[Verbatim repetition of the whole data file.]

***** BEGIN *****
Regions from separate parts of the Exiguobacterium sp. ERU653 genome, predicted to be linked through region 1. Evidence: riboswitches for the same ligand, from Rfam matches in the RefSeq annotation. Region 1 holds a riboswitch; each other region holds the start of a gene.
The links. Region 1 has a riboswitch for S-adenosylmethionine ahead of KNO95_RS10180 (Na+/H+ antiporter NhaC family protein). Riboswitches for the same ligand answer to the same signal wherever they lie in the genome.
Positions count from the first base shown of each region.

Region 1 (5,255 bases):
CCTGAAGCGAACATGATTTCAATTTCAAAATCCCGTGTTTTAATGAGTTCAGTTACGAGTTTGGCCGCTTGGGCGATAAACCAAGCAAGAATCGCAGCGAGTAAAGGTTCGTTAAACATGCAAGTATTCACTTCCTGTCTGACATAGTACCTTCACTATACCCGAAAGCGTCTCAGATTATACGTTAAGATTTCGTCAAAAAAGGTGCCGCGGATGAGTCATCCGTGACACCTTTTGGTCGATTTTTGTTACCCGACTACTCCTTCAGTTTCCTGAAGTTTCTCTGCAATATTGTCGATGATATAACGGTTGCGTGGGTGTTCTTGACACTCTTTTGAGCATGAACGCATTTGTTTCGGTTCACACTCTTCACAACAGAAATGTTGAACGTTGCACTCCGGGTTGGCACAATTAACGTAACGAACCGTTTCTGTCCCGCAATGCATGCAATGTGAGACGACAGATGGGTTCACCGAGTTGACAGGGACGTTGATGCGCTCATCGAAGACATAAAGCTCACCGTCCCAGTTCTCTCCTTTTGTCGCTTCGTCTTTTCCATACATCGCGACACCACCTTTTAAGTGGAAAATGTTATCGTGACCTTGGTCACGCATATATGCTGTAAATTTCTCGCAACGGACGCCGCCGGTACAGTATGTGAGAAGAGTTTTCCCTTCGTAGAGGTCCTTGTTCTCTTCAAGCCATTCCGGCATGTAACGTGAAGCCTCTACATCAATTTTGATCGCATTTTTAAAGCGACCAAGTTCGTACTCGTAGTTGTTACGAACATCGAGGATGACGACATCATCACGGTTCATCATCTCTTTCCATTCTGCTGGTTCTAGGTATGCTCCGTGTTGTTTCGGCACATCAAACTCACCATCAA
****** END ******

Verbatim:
Regions from separate parts of the Exiguobacterium sp. ERU653 genome, predicted to be linked through region 1. Evidence: riboswitches for the same ligand, from Rfam matches in the RefSeq annotation. Region 1 holds a riboswitch; each other region holds the start of a gene.
The links. Region 1 has a riboswitch for S-adenosylmethionine ahead of KNO95_RS10180 (Na+/H+ antiporter NhaC family protein). Riboswitches for the same ligand answer to the same signal wherever they lie in the genome.
Positions count from the first base shown of each region.

Region 1 (5,255 bases):
CCTGAAGCGAACATGATTTCAATTTCAAAATCCCGTGTTTTAATGAGTTCAGTTACGAGTTTGGCCGCTTGGGCGATAAACCAAGCAAGAATCGCAGCGAGTAAAGGTTCGTTAAACATGCAAGTATTCACTTCCTGTCTGACATAGTACCTTCACTATACCCGAAAGCGTCTCAGATTATACGTTAAGATTTCGTCAAAAAAGGTGCCGCGGATGAGTCATCCGTGACACCTTTTGGTCGATTTTTGTTACCCGACTACTCCTTCAGTTTCCTGAAGTTTCTCTGCAATATTGTCGATGATATAACGGTTGCGTGGGTGTTCTTGACACTCTTTTGAGCATGAACGCATTTGTTTCGGTTCACACTCTTCACAACAGAAATGTTGAACGTTGCACTCCGGGTTGGCACAATTAACGTAACGAACCGTTTCTGTCCCGCAATGCATGCAATGTGAGACGACAGATGGGTTCACCGAGTTGACAGGGACGTTGATGCGCTCATCGAAGACATAAAGCTCACCGTCCCAGTTCTCTCCTTTTGTCGCTTCGTCTTTTCCATACATCGCGACACCACCTTTTAAGTGGAAAATGTTATCGTGACCTTGGTCACGCATATATGCTGTAAATTTCTCGCAACGGACGCCGCCGGTACAGTATGTGAGAAGAGTTTTCCCTTCGTAGAGGTCCTTGTTCTCTTCAAGCCATTCCGGCATGTAACGTGAAGCCTCTACATCAATTTTGATCGCATTTTTAAAGCGACCAAGTTCGTACTCGTAGTTGTTACGAACATCGAGGATGACGACATCATCACGGTTCATCATCTCTTTCCATTCTGCTGGTTCTAGGTATGCTCCGTGTTGTTTCGGCACATCAAACTCACCATCAA